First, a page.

Oct 30: We cast off from Waterside at 6:49 - we wanted to get to the Jordan Lift Bridge as soon as the hours were unrestricted at 7:30. By the time we got to the bridge there were 12 other monohull sailboats, a catamaran, 2 tugs and a number of power boats waiting. He opened the bridge at 7:25. We went on down and through the second lift bridge which was a railroad bridge. This bridge is open most of the time.Then we went on down to the Gilmerton Bridge, which was restricted until 8:00. Oops - there's a train going across the railroad bridge just behind the Gilmerton Bridge so there is no point in his opening yet. He finally opened the bridge at 8:05, and we were through by 8:11 For pictures of the bridges - see Bridge travelogue
We turned into Deep Creek at 8:26. Most of the boats went on to the VA cut. It was very peaceful and still in the creek.
"Deep Creek Lock 1"
We arrived at the lock before 9, and there were 8 boats waiting. to lock through. We had a very chatty lock tender, not the lady we had before.
"Deep Creek Lock 2"
We were the 6th boat, and the first one on the port side with a trawler named WHIPLASH and a little sailboat named FIREFLY behind us.
"Deep Creek Lock 3"
.We locked through (photo has water coming into the lock), and got down to the bridge at about 10:30. There was a sailboat and three trawlers at the free dock on the other side of the lock, and they went through the bridge first. There was a big floating island of debris in the middle of the bridge - grass growing on it which made people a little skittish.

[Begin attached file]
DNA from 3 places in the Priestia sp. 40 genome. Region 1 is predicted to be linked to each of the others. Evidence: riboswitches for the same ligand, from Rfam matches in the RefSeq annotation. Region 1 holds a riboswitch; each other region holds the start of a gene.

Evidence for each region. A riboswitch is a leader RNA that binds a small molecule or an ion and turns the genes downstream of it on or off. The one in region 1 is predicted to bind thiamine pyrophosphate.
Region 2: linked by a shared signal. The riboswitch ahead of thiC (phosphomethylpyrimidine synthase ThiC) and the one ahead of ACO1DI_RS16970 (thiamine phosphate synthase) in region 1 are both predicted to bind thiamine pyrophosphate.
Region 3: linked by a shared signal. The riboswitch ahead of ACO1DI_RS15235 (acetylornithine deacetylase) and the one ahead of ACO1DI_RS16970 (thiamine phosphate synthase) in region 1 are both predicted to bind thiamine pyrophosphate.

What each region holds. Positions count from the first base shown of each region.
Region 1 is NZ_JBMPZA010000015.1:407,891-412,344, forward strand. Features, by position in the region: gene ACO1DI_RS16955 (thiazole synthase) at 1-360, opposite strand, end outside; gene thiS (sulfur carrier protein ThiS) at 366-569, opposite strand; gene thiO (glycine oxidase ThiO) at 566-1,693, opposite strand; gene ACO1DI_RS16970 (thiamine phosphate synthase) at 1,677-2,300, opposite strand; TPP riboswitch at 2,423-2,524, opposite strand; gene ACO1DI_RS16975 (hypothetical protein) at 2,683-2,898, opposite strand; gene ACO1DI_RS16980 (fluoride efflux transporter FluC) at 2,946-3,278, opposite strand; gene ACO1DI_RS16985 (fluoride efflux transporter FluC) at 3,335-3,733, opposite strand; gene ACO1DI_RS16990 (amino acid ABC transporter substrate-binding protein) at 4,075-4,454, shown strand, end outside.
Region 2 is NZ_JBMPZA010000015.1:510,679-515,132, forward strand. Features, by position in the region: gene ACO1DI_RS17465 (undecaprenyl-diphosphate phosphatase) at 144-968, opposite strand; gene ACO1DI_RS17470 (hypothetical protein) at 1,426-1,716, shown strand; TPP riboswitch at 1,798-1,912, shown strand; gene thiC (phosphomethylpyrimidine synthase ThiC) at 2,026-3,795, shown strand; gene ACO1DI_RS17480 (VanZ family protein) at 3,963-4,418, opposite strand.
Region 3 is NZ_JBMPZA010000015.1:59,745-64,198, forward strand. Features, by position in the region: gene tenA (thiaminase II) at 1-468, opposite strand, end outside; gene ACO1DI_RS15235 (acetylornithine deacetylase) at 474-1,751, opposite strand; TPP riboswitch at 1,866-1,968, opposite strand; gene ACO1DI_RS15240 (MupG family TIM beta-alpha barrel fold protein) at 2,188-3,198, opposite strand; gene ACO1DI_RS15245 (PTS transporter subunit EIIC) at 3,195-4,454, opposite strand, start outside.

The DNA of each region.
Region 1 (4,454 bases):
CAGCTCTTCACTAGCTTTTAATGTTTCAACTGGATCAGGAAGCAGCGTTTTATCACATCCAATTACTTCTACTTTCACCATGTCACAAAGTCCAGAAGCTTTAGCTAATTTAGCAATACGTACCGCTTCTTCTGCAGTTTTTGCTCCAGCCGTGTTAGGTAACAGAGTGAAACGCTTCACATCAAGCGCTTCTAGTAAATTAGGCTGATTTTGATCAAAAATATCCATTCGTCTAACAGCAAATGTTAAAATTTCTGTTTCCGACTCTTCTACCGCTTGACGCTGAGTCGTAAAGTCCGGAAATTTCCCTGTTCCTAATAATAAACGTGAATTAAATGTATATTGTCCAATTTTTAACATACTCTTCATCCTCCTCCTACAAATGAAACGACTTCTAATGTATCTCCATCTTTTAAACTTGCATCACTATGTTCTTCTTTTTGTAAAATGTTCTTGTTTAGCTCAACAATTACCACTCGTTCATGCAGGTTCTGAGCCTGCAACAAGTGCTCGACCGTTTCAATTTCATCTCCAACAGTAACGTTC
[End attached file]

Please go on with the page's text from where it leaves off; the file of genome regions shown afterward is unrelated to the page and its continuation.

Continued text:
We motored down the canal to the Visitor's Center - beautiful although there were a large number of logs (or maybe dead bodies - we couldn't see them), which raised up from the bottom to hit the hull. Many of the old cedar pilings have ferns, grass and other plants growing out of them. Got to the Visitor's Center by 1:30. There were two sailboats and two power boats there already - all but one sailboat had been at the free dock (called Elizabeth's dock) at the Deep Creek Lock. The one who wasn't with us was VAGABOND a Canadian boat and when he went to leave the dock this morning, he completely lost his transmission so he couldn't go anywhere.We rafted on a Gozzard 46 named TROUBADOUR. Ahead of us were two trawlers and JOLIE DAME. Later, FIREFLY came in and rafted on JOLIE DAME. When we started to raft up, Max tried to jump from our boat to the Gozzard, and missed his footing and almost fell in. He landed very heavily on his rib cage - now both of our guests have been injured.
Some of the folks went down to the South Mills lock and went through at the 3:30 locking. Since Elizabeth City was 19 miles past the South Mills lock, we saw no point in pushing it because we didn't want to run the upper Pasquotank River after 5 when it gets dark. After dark, we saw a spotlight up the canal, and some folks that came in on the 3:30 locking had come down in the dark. We heard someone call "Hey RosalieAnn from Leonardtown, can we raft on you? We're from Leonardtown too." It was a trawler named DUNFLYN. The next morning, Bob offered to tow VAGABOND to the lock, since he couldn't seem to get anyone to come help him with his transmission. They are closing the canal completely on Friday.
Next leaving The Dismal Swamp